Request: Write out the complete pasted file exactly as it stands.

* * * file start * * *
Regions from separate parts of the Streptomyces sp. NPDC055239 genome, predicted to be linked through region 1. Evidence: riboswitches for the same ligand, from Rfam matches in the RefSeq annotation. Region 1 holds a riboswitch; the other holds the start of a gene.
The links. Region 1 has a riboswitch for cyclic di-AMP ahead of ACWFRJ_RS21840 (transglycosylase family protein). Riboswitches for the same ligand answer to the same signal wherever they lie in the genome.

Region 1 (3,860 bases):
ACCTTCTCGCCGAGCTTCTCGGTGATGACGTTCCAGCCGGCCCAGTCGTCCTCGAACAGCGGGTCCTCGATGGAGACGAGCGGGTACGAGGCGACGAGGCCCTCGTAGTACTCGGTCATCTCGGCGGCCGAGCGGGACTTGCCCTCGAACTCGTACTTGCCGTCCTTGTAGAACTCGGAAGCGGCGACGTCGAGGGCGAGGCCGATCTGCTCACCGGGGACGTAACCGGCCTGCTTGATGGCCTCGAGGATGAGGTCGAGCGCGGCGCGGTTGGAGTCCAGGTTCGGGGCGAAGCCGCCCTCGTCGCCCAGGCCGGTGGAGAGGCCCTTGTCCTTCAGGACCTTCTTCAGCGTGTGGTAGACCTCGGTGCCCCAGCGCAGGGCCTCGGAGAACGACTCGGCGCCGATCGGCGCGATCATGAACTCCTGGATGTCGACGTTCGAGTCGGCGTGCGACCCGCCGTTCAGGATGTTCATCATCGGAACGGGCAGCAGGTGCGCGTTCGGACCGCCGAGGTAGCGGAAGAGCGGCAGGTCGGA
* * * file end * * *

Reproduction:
Regions from separate parts of the Streptomyces sp. NPDC055239 genome, predicted to be linked through region 1. Evidence: riboswitches for the same ligand, from Rfam matches in the RefSeq annotation. Region 1 holds a riboswitch; the other holds the start of a gene.
The links. Region 1 has a riboswitch for cyclic di-AMP ahead of ACWFRJ_RS21840 (transglycosylase family protein). Riboswitches for the same ligand answer to the same signal wherever they lie in the genome.

Region 1 (3,860 bases):
ACCTTCTCGCCGAGCTTCTCGGTGATGACGTTCCAGCCGGCCCAGTCGTCCTCGAACAGCGGGTCCTCGATGGAGACGAGCGGGTACGAGGCGACGAGGCCCTCGTAGTACTCGGTCATCTCGGCGGCCGAGCGGGACTTGCCCTCGAACTCGTACTTGCCGTCCTTGTAGAACTCGGAAGCGGCGACGTCGAGGGCGAGGCCGATCTGCTCACCGGGGACGTAACCGGCCTGCTTGATGGCCTCGAGGATGAGGTCGAGCGCGGCGCGGTTGGAGTCCAGGTTCGGGGCGAAGCCGCCCTCGTCGCCCAGGCCGGTGGAGAGGCCCTTGTCCTTCAGGACCTTCTTCAGCGTGTGGTAGACCTCGGTGCCCCAGCGCAGGGCCTCGGAGAACGACTCGGCGCCGATCGGCGCGATCATGAACTCCTGGATGTCGACGTTCGAGTCGGCGTGCGACCCGCCGTTCAGGATGTTCATCATCGGAACGGGCAGCAGGTGCGCGTTCGGACCGCCGAGGTAGCGGAAGAGCGGCAGGTCGGA